Warner Music Group CEO: 'We Will Share' With Artists Any Proceeds from Sale of Our Stake in a Streaming Service

Biz Business 2015
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Warner has equity in Spotify and Deezer. CEO Stephen Cooper says its artists will get a cut if it cashes out.

Warner Music Group revealed Thursday it will share with artists any proceeds from the sale of Warner's equity in a music streaming company. Warner has a stake in Spotify, which is often rumored to be preparing for an initial public stock offering, and Deezer, which last year abandoned its planned IPO.

Warner CEO Stephen Cooper brought up the once-hot topic during Thursday's earnings call. "Although none of these equity stakes have been monetized since we implemented our breakage policy, today we are confirming that in the event we do receive cash proceeds from the sale of these equity stakes, we will also share this revenue with our artists on the same basis as we share revenue from actual usage and digital breakage," Cooper said.

A Warner representative explained to Billboard the policy regarding equity proceeds falls under the same policy to share revenue, established in 2009, that also covers "digital breakage," the term for the difference between the minimum guaranteed royalties owed to a label and royalties accrued in the normal course of business. These revenues are shared at the same rate that artists are allocated their share of streaming royalties. Warner takes the same approach when paying artists' shares of the settlement with SiriusXM Radio over pre-1972 recordings, the representative said. Those revenues are shared with artists through SoundExhancge, under the same conditions as other revenue generated by SiriusXM.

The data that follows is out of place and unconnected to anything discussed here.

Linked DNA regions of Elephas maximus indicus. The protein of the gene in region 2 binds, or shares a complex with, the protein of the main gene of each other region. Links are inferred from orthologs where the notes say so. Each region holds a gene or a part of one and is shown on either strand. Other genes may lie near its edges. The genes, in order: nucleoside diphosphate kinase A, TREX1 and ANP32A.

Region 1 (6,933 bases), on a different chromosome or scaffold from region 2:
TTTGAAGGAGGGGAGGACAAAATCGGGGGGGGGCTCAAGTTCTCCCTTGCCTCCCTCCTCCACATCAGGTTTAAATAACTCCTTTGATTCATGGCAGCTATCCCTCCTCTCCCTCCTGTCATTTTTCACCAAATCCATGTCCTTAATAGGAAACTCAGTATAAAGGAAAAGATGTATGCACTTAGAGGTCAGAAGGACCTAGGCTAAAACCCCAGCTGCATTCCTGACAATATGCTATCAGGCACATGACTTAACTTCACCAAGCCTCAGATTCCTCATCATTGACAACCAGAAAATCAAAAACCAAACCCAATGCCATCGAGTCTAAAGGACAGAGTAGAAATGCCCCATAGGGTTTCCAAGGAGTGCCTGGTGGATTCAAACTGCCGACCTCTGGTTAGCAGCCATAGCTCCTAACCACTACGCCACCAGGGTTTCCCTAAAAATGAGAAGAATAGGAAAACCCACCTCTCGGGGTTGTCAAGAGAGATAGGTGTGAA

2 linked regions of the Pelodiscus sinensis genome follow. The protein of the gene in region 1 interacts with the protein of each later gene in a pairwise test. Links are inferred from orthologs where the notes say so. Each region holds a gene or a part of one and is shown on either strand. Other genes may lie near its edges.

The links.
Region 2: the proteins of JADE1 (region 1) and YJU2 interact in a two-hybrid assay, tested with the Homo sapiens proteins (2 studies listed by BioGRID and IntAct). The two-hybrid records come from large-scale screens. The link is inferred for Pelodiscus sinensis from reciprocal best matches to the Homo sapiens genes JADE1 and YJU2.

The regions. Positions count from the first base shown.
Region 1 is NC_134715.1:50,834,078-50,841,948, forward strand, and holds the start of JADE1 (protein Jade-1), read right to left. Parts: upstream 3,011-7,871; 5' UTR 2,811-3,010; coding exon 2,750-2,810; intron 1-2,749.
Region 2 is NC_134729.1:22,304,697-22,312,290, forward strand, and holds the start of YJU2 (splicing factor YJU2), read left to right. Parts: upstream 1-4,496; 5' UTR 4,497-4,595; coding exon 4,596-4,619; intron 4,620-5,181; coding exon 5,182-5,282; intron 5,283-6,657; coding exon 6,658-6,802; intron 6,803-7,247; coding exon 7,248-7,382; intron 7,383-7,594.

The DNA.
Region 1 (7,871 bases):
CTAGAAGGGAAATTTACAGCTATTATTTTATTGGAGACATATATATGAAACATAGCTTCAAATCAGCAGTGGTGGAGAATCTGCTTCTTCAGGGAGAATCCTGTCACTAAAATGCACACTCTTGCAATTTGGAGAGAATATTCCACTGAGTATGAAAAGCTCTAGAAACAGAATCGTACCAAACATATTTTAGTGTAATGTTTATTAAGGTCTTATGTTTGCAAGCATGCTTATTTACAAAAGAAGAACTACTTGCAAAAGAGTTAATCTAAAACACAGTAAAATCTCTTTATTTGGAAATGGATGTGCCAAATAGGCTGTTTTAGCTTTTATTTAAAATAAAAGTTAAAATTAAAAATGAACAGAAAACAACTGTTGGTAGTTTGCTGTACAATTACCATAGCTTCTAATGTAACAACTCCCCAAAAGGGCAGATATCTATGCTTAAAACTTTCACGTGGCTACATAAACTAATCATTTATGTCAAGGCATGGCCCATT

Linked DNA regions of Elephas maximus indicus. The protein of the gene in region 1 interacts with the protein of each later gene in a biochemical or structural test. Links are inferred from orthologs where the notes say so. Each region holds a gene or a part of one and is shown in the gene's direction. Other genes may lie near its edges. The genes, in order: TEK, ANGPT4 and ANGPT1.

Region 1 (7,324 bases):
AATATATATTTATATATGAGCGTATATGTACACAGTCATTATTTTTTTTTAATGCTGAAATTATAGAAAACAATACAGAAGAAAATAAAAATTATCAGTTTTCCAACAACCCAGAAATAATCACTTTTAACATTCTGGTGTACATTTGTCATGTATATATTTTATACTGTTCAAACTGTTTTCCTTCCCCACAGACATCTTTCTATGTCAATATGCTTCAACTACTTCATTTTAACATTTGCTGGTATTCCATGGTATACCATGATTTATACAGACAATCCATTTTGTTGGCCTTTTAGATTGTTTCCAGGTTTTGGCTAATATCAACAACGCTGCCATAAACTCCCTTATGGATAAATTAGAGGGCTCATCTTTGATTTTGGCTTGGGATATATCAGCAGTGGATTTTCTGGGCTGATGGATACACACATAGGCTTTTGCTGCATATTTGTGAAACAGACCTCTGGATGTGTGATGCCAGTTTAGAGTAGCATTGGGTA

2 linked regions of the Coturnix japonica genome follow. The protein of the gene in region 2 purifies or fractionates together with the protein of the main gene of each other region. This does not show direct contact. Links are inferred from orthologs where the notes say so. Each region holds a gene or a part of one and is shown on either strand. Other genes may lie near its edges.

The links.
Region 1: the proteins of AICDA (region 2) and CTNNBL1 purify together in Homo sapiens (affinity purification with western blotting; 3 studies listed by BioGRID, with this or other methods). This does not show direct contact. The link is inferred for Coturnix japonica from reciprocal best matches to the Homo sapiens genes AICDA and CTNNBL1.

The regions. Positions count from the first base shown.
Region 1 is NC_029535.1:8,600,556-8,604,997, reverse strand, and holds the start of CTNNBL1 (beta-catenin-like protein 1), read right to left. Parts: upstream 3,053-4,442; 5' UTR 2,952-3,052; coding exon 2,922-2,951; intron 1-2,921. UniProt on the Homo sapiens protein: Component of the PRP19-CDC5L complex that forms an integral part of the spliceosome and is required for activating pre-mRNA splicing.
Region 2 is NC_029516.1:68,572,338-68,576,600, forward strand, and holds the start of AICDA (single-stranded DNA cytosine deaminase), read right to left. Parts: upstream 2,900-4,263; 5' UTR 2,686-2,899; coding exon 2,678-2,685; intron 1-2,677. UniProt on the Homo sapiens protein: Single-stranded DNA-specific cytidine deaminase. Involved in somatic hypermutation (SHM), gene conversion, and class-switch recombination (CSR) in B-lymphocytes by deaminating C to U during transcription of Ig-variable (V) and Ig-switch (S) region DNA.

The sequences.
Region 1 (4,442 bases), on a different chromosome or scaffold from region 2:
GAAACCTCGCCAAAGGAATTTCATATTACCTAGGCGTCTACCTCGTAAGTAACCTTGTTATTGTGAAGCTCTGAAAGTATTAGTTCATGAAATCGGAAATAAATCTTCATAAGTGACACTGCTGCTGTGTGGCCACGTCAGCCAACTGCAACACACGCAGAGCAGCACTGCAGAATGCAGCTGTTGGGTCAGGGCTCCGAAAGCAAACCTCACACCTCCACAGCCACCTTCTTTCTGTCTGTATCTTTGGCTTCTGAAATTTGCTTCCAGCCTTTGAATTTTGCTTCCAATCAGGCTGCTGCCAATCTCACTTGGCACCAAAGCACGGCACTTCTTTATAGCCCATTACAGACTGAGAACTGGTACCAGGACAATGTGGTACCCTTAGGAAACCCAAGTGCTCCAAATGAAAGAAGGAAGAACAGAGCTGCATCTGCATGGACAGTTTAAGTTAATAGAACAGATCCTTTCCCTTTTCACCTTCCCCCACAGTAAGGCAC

A long time complaint of the artist community, the controversy over breakage heated up after last year's leak of a Spotify licensing contract with Sony Music. The contract called for Spotify to pay a minimum guarantee that may exceed the royalties Sony would have otherwise received from the service. Following the leak, Sony's top digital executive, Dennis Kooker, sent an email to Sony employees that said "virtually all" of the advances received under that 2011 contract were allocated to artists. Sony later explained to Billboard that under its breakage policy it shares with artists "all unallocated income from advances, non-recoupable payments and minimum revenue guarantees that Sony Music receives under its digital distribution deals."